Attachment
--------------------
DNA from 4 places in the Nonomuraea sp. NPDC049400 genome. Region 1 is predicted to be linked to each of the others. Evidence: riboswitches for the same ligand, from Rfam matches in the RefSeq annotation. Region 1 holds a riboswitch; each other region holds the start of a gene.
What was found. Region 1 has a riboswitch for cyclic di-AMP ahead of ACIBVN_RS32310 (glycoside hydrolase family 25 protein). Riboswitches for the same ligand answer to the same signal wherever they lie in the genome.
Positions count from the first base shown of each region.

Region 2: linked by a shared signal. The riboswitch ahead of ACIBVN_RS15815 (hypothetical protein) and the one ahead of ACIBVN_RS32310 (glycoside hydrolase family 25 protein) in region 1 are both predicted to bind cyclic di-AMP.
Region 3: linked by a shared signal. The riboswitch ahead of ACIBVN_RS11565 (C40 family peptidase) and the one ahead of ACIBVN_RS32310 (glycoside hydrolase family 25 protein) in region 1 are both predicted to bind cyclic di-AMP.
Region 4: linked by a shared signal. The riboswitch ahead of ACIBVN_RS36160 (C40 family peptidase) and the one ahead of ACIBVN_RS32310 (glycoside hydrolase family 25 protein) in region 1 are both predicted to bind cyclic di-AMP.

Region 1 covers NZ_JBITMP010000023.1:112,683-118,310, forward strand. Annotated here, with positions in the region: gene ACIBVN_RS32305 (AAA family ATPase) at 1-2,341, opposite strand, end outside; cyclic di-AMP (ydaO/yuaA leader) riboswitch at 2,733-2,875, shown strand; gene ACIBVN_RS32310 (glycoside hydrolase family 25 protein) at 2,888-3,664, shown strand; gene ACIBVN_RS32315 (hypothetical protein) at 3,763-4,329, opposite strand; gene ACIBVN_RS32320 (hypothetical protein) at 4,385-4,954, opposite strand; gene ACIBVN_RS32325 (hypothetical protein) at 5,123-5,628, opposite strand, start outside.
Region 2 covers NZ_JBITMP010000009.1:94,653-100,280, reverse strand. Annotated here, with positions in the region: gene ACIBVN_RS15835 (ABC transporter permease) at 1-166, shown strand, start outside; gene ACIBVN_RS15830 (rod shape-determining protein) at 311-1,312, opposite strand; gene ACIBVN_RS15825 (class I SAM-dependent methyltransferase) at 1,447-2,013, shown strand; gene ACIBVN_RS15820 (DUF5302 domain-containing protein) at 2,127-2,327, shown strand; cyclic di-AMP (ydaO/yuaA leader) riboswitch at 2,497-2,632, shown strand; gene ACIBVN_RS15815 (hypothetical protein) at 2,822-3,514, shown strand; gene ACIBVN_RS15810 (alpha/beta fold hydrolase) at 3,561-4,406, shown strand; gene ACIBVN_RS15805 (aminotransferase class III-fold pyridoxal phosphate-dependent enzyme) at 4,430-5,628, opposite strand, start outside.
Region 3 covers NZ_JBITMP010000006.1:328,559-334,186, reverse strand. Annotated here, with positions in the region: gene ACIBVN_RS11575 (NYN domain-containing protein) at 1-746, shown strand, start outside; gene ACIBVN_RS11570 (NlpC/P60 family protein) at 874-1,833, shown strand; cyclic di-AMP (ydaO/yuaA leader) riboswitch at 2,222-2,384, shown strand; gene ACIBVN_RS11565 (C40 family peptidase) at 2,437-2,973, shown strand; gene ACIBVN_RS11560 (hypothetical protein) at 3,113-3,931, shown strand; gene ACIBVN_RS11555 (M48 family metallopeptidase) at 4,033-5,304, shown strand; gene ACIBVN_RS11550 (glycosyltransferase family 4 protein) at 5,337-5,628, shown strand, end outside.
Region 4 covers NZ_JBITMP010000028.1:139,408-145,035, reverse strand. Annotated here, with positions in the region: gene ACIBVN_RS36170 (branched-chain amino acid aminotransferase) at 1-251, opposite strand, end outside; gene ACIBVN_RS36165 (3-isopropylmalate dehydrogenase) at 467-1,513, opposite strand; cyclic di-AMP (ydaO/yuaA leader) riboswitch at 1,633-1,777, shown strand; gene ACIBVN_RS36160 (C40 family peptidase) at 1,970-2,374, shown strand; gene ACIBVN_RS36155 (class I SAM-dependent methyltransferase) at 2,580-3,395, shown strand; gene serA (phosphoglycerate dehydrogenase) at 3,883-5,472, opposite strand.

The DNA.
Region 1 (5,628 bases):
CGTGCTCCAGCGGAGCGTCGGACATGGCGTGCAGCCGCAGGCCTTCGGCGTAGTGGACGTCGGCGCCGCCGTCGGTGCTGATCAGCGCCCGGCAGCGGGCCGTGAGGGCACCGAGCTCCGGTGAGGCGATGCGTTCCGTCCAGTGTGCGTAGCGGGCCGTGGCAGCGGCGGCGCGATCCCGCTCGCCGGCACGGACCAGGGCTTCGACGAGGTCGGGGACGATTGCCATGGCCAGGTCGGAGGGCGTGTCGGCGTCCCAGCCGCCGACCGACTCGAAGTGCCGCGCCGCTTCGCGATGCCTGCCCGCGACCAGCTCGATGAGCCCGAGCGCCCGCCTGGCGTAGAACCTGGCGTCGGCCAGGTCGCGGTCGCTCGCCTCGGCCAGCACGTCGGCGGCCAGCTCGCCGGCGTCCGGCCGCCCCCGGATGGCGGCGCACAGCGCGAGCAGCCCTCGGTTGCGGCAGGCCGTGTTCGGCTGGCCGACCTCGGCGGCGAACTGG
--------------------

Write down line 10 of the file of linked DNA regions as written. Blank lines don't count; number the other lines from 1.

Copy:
Region 4 covers NZ_JBITMP010000028.1:139,408-145,035, reverse strand. Annotated here, with positions in the region: gene ACIBVN_RS36170 (branched-chain amino acid aminotransferase) at 1-251, opposite strand, end outside; gene ACIBVN_RS36165 (3-isopropylmalate dehydrogenase) at 467-1,513, opposite strand; cyclic di-AMP (ydaO/yuaA leader) riboswitch at 1,633-1,777, shown strand; gene ACIBVN_RS36160 (C40 family peptidase) at 1,970-2,374, shown strand; gene ACIBVN_RS36155 (class I SAM-dependent methyltransferase) at 2,580-3,395, shown strand; gene serA (phosphoglycerate dehydrogenase) at 3,883-5,472, opposite strand.